To make this practical for reading Psalms on the reg, I have included two reading plans for going through the Psalms on a monthly cycle. Full disclosure, I got these two reading plans are from the Anglican Common Book of Prayer and Roman Catholic Liturgy of the Hours. Even if you are a not a part of either of these traditions, don’t hesitate to participate in these practices. It’s great to learn from and enjoy the fruits of other Christian traditions.

Reading Plan #1
Most closely mirrors the Jewish practice. If the month has a 31st day, one may read the Psalms of Ascents (Jews would have read as they were nearing the Temple in Jerusalem), 120 and 134.

Day Morning Evening Day Morning Evening
1 1-5 6-8 16 79-81 82-85
2 9-11 12-14 17 86-88 89
3 15-17 18 18 90-92 93-94
4 19-21 22-23 19 95-97 98-101
5 24026 27-29 20 102-103 104
6 30-31 32-34 21 105 106
7 35-36 37 22 107 108-109
8 38-40 41-43 23 110-113 114-115
9 44-46 47-49 24 116-118 119:1-32
10 50-52 53-55 25 119:33-72 119:73-104
11 56-58 59-61 26 119:105-144 119:145-176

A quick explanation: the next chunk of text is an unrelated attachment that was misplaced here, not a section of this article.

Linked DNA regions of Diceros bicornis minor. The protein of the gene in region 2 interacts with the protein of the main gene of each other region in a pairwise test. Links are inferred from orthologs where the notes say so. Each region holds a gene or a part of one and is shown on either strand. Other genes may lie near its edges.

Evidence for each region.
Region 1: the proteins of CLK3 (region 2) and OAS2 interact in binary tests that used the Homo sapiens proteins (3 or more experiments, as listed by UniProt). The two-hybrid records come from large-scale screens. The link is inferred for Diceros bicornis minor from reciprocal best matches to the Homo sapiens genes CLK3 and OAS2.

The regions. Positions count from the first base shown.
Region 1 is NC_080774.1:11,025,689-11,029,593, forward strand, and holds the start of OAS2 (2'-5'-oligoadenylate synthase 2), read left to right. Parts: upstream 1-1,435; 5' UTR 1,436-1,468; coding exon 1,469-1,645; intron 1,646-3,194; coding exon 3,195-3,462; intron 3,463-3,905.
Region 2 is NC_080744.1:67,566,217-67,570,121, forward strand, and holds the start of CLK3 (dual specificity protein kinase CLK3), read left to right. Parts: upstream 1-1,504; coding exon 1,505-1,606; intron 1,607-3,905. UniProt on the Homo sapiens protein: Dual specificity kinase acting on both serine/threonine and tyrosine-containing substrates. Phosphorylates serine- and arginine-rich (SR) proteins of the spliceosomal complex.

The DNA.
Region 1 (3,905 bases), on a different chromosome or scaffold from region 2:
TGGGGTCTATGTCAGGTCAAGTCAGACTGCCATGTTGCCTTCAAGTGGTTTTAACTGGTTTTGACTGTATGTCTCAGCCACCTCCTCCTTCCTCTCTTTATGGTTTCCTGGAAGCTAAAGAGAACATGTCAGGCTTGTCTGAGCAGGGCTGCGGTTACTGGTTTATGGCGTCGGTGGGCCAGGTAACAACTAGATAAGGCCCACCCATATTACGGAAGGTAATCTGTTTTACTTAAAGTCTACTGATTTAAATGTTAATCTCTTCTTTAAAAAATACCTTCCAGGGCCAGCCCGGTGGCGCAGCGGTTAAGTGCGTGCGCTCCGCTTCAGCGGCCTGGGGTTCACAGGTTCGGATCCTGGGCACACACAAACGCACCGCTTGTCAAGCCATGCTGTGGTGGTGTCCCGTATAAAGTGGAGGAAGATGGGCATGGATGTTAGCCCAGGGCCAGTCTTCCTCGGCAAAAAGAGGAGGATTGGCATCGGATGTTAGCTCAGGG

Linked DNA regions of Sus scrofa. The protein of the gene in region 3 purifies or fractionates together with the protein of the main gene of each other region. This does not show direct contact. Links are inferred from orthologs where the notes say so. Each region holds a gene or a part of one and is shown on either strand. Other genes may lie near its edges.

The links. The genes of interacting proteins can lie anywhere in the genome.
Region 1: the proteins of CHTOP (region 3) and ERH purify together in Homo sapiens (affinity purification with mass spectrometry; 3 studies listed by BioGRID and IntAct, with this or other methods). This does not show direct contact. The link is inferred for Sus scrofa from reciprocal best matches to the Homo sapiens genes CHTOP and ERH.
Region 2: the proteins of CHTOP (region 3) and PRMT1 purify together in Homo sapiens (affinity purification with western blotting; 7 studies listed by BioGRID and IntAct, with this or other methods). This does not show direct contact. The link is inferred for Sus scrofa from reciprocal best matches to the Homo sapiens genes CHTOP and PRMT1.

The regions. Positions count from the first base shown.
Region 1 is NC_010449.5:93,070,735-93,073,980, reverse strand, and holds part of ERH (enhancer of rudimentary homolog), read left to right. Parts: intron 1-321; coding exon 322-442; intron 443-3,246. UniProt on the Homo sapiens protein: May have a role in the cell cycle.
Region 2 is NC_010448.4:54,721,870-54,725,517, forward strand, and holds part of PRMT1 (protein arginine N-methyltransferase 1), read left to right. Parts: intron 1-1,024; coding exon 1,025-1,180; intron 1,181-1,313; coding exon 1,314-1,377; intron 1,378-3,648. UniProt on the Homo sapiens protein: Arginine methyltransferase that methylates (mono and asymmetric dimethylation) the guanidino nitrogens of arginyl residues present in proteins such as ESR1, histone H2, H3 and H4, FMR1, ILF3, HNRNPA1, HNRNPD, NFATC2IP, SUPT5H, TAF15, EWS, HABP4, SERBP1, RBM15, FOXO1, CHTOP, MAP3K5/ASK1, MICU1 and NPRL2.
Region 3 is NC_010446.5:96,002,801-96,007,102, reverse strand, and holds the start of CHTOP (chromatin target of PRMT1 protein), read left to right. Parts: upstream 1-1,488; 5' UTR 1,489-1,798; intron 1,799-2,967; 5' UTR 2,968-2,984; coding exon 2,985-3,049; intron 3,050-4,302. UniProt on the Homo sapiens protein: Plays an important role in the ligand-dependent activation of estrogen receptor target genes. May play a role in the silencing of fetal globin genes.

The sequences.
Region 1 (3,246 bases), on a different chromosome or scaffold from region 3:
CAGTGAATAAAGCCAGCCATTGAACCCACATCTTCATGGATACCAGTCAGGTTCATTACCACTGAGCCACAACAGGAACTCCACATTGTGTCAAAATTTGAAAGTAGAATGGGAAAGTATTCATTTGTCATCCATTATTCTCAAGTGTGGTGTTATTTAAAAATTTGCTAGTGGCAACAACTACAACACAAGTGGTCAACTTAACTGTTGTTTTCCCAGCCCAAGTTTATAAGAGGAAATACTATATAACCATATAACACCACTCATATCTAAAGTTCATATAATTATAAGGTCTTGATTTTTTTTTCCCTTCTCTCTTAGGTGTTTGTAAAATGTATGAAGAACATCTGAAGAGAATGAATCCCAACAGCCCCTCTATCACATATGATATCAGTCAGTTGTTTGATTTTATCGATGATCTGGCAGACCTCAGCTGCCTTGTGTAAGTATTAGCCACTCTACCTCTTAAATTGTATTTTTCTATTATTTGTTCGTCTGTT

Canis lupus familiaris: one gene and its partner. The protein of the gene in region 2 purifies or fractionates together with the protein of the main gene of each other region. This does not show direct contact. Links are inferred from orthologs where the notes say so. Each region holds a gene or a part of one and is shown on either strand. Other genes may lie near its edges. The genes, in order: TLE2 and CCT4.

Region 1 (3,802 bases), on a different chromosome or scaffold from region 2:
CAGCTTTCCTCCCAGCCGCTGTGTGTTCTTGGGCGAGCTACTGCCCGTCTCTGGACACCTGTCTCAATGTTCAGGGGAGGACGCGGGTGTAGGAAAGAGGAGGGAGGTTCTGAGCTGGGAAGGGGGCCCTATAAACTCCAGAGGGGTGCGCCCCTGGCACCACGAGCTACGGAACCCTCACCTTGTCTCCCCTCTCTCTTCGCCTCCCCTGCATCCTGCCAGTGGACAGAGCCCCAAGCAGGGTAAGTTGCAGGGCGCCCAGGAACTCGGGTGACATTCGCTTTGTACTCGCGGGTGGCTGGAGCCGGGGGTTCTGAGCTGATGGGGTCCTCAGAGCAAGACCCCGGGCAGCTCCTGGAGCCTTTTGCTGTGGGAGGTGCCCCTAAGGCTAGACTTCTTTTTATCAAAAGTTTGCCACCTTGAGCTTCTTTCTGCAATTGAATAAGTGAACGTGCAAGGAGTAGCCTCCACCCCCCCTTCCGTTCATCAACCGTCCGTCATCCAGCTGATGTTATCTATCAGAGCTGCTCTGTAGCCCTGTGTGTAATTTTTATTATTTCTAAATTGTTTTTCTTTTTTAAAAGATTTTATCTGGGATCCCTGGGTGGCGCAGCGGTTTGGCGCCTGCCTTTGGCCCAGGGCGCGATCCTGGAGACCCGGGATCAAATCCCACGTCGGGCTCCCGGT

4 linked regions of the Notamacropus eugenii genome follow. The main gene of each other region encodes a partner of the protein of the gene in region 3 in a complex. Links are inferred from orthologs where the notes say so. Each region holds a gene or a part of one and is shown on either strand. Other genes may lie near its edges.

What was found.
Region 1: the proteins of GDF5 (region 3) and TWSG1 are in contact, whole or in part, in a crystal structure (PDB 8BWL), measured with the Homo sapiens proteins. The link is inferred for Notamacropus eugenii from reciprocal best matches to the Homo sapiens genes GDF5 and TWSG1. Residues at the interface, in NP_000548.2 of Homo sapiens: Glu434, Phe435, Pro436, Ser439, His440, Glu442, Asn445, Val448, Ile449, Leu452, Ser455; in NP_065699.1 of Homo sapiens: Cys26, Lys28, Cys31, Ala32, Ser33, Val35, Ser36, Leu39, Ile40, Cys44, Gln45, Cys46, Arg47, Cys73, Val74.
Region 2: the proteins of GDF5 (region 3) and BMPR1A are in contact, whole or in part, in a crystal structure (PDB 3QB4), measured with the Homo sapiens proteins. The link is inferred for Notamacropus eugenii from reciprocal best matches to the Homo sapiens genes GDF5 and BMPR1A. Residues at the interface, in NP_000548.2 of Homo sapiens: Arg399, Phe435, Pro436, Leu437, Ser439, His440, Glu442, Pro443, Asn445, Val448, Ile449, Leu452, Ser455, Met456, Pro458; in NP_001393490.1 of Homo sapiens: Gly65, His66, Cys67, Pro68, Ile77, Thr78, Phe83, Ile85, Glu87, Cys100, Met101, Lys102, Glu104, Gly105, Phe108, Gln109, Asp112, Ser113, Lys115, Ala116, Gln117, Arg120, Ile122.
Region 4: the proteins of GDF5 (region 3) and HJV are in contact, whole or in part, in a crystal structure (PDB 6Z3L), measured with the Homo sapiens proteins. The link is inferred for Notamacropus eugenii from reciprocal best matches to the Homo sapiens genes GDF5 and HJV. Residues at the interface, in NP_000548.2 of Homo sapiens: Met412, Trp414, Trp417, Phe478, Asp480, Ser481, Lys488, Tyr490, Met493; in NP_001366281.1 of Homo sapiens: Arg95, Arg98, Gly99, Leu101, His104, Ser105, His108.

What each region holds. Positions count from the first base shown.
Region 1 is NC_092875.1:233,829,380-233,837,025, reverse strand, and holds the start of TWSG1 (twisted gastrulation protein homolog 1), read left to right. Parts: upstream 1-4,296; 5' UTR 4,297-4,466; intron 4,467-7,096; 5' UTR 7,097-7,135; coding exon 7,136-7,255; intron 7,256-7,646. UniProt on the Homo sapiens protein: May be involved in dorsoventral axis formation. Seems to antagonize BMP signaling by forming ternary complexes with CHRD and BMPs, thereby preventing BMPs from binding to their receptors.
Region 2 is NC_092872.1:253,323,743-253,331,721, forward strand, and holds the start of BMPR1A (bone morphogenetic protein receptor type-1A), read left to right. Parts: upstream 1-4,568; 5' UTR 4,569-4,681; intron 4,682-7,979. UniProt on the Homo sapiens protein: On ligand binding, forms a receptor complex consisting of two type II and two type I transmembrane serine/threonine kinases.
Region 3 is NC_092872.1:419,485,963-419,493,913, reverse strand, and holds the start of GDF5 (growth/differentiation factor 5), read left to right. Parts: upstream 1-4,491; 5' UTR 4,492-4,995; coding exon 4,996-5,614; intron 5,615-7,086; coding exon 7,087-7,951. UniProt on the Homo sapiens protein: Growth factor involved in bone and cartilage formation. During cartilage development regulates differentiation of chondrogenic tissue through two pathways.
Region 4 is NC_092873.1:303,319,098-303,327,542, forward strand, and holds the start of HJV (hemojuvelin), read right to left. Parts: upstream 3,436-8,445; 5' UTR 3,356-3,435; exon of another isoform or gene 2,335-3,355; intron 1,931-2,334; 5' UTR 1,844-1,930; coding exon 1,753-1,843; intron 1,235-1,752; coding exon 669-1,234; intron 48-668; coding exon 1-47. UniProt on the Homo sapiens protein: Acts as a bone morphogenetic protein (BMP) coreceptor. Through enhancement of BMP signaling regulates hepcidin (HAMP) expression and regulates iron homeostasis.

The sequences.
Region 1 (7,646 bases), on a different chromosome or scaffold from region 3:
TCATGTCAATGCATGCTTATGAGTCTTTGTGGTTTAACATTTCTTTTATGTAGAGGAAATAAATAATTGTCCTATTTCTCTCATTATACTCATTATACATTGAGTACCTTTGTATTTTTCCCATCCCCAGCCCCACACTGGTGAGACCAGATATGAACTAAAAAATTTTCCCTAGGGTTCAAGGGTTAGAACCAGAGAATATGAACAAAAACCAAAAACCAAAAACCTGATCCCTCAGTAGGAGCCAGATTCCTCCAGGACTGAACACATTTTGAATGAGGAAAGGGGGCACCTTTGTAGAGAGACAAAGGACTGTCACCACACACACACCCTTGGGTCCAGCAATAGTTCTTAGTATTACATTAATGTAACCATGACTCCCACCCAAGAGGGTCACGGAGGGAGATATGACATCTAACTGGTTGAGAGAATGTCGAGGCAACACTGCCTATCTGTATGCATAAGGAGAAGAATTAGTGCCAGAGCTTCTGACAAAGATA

12 62-64 65-67 27 120-125 126-131
13 68 69-70 28 132-135 136-138
14 71-72 73-74 29 139-140 141-143
15 75-77 78 30 144-146 147-150

Reading Plan #2.
Each week shaped around the Passion Week of Christ. If a month has a fifth week, the fourth week is repeated until the start of the new month. When one verse in 119 is listed, one is to read that entire portion (e.g. Aleph).

Office Week 1 Week 2 Week 3 Week4
Sun Morning 1, 2, 3

63, 149

104

118, 150

145

93, 148

24, 66

118, 150

Sun Evening 118

110, 114

23, 76

110, 115

118

110, 111

23, 76

110, 112

Mon Morning 6, 9

5, 29

95, 31

42

109, 84, 96 73

90, 135

Mon Evening 19, 7

11, 15

119:41, 40

45

119:89, 71

123, 124

119:129, 82, 120

136

Tues Morning 10, 12

24, 33

37, 43, 65 68

85, 67

102

101, 144

Tues Evening 119:1, 13, 14

20, 21

119:45, 53, 54

49

119:97, 74

125, 131

119:137, 88

137, 138

Wed Morning 18:1-30

36, 47

39, 52

77, 97

89

86, 98

103

108, 146

Wed Evening 119:6, 17

4, 27

119L57, 55

62, 67

119:105, 70, 75

126, 127

119:45, 94

139

Thurs Morning 18:31-50

57, 48

44

80, 81

83, 90

87, 99

44

78, 143

Thurs Evening 119:17, 25

30, 32

119:65, 56, 57

58, 72

11:113, 79, 80

132

119:53, 128, 129

144

Fri Morning 35

51, 100

38

51, 147

69

51, 100

55

51, 147

Fri Evening 119:25, 26, 28

41, 46

119:73, 59, 60

116:1-9, 121

22

134, 135

119:161, 133, 140

145

Sat Morning 105

106, 117

136

92, 8

131, 132

107, 117

50

92, 8

Sat Evening 119:33, 34

141, 142

119:81, 61, 64

16, 91

119:120, 34

113, 116

119:169, 45

122, 130